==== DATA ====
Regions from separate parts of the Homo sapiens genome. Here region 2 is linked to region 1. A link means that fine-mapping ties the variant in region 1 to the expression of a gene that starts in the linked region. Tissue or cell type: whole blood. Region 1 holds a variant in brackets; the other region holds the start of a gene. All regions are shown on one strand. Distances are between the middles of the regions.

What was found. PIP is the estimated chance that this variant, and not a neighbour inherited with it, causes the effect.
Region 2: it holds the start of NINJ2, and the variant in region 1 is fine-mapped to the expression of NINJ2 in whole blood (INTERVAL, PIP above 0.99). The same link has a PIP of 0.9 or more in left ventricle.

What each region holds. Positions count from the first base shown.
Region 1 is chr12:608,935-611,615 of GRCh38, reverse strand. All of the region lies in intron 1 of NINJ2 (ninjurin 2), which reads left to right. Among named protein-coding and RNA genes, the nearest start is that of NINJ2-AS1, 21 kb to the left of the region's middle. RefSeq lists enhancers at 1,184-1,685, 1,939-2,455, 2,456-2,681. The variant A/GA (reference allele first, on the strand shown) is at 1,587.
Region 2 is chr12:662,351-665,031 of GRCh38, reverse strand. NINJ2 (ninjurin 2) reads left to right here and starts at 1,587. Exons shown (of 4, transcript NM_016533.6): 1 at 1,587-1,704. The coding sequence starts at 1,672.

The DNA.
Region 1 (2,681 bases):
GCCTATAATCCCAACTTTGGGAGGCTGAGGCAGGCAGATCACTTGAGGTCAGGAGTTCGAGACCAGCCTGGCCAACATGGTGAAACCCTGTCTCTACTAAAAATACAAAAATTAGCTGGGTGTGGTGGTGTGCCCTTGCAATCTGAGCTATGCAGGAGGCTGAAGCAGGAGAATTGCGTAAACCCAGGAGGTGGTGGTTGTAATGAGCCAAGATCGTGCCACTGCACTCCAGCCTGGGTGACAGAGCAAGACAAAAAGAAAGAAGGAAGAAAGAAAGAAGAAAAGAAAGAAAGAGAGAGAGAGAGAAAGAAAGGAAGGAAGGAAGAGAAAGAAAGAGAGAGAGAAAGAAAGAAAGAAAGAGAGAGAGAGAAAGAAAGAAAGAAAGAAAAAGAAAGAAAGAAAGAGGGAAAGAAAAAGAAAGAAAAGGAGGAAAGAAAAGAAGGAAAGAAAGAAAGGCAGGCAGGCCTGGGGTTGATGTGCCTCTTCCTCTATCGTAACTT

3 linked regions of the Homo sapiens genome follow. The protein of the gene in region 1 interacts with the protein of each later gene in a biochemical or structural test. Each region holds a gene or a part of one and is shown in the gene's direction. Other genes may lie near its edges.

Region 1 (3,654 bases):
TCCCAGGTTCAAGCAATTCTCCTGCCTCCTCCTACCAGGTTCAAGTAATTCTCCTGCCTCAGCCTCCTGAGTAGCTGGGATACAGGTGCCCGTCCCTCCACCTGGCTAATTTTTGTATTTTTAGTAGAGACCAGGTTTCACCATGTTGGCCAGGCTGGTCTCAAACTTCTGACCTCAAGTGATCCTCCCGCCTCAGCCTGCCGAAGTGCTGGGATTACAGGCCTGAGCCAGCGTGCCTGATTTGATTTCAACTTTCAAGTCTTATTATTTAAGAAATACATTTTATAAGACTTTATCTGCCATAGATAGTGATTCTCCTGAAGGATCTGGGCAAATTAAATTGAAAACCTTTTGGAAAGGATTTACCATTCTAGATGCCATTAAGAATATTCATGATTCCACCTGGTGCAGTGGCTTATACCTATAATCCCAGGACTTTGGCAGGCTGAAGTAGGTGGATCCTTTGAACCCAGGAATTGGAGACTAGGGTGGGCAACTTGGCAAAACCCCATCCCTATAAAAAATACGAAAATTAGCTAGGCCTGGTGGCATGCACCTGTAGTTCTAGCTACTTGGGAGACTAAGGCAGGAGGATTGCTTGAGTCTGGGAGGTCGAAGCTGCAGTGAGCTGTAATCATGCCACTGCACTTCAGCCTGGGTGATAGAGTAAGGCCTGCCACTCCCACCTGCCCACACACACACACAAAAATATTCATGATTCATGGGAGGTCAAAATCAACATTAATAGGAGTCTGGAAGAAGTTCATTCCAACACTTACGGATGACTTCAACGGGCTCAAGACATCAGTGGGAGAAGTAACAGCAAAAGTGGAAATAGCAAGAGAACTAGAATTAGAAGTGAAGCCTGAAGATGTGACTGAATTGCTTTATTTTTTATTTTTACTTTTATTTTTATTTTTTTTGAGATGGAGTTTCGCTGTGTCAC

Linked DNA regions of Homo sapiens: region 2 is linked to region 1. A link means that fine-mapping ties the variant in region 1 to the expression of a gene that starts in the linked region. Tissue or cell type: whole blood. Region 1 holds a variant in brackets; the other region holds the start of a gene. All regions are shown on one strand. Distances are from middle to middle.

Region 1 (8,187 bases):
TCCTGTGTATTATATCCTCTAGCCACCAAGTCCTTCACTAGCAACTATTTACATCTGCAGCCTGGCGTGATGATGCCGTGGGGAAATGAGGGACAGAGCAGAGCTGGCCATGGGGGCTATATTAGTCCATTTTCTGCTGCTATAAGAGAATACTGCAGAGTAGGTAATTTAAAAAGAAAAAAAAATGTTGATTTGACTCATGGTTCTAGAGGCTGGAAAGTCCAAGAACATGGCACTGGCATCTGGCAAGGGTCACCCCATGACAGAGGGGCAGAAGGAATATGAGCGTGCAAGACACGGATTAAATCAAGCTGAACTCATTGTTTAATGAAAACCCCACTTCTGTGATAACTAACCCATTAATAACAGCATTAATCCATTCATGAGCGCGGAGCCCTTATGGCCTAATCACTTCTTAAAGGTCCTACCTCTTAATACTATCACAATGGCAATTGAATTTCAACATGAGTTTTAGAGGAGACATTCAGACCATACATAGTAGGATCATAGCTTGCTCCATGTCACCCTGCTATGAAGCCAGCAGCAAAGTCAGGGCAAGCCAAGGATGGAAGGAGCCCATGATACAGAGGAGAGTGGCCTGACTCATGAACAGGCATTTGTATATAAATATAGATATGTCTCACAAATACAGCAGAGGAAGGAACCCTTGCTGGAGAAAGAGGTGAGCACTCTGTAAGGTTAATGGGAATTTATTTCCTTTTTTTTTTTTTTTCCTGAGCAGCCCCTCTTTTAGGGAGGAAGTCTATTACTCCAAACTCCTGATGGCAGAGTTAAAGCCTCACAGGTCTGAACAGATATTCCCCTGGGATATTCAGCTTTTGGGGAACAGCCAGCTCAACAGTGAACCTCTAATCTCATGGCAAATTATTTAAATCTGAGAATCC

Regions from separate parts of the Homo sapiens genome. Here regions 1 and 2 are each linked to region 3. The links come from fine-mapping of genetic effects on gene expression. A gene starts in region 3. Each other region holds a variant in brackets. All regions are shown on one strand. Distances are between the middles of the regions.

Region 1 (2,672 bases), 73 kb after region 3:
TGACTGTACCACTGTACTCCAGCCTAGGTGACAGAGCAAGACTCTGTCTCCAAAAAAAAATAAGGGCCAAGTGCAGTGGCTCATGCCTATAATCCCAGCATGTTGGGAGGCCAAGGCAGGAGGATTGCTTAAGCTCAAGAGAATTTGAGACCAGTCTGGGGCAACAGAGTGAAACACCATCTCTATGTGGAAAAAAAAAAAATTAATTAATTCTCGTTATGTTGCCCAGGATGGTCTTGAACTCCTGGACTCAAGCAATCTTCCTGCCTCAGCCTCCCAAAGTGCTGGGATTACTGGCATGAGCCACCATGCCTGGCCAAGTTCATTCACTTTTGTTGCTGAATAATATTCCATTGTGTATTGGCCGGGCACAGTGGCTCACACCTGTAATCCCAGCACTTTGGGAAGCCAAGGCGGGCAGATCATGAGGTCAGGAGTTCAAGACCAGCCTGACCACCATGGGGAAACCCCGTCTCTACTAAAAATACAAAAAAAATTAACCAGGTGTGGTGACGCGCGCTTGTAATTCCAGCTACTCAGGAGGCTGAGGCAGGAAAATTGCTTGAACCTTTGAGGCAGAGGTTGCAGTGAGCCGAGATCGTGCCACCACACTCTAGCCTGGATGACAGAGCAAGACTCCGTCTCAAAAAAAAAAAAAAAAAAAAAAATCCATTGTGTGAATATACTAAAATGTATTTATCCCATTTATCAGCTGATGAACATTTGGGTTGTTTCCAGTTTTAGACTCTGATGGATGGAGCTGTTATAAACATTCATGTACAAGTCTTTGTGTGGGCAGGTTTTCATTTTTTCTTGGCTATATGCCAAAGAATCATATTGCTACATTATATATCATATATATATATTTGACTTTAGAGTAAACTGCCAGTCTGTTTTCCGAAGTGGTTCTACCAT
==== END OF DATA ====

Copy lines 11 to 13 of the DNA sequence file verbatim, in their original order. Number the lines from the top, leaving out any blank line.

Region 1 (3,654 bases):
TCCCAGGTTCAAGCAATTCTCCTGCCTCCTCCTACCAGGTTCAAGTAATTCTCCTGCCTCAGCCTCCTGAGTAGCTGGGATACAGGTGCCCGTCCCTCCACCTGGCTAATTTTTGTATTTTTAGTAGAGACCAGGTTTCACCATGTTGGCCAGGCTGGTCTCAAACTTCTGACCTCAAGTGATCCTCCCGCCTCAGCCTGCCGAAGTGCTGGGATTACAGGCCTGAGCCAGCGTGCCTGATTTGATTTCAACTTTCAAGTCTTATTATTTAAGAAATACATTTTATAAGACTTTATCTGCCATAGATAGTGATTCTCCTGAAGGATCTGGGCAAATTAAATTGAAAACCTTTTGGAAAGGATTTACCATTCTAGATGCCATTAAGAATATTCATGATTCCACCTGGTGCAGTGGCTTATACCTATAATCCCAGGACTTTGGCAGGCTGAAGTAGGTGGATCCTTTGAACCCAGGAATTGGAGACTAGGGTGGGCAACTTGGCAAAACCCCATCCCTATAAAAAATACGAAAATTAGCTAGGCCTGGTGGCATGCACCTGTAGTTCTAGCTACTTGGGAGACTAAGGCAGGAGGATTGCTTGAGTCTGGGAGGTCGAAGCTGCAGTGAGCTGTAATCATGCCACTGCACTTCAGCCTGGGTGATAGAGTAAGGCCTGCCACTCCCACCTGCCCACACACACACACAAAAATATTCATGATTCATGGGAGGTCAAAATCAACATTAATAGGAGTCTGGAAGAAGTTCATTCCAACACTTACGGATGACTTCAACGGGCTCAAGACATCAGTGGGAGAAGTAACAGCAAAAGTGGAAATAGCAAGAGAACTAGAATTAGAAGTGAAGCCTGAAGATGTGACTGAATTGCTTTATTTTTTATTTTTACTTTTATTTTTATTTTTTTTGAGATGGAGTTTCGCTGTGTCAC

Linked DNA regions of Homo sapiens: region 2 is linked to region 1. A link means that fine-mapping ties the variant in region 1 to the expression of a gene that starts in the linked region. Tissue or cell type: whole blood. Region 1 holds a variant in brackets; the other region holds the start of a gene. All regions are shown on one strand. Distances are from middle to middle.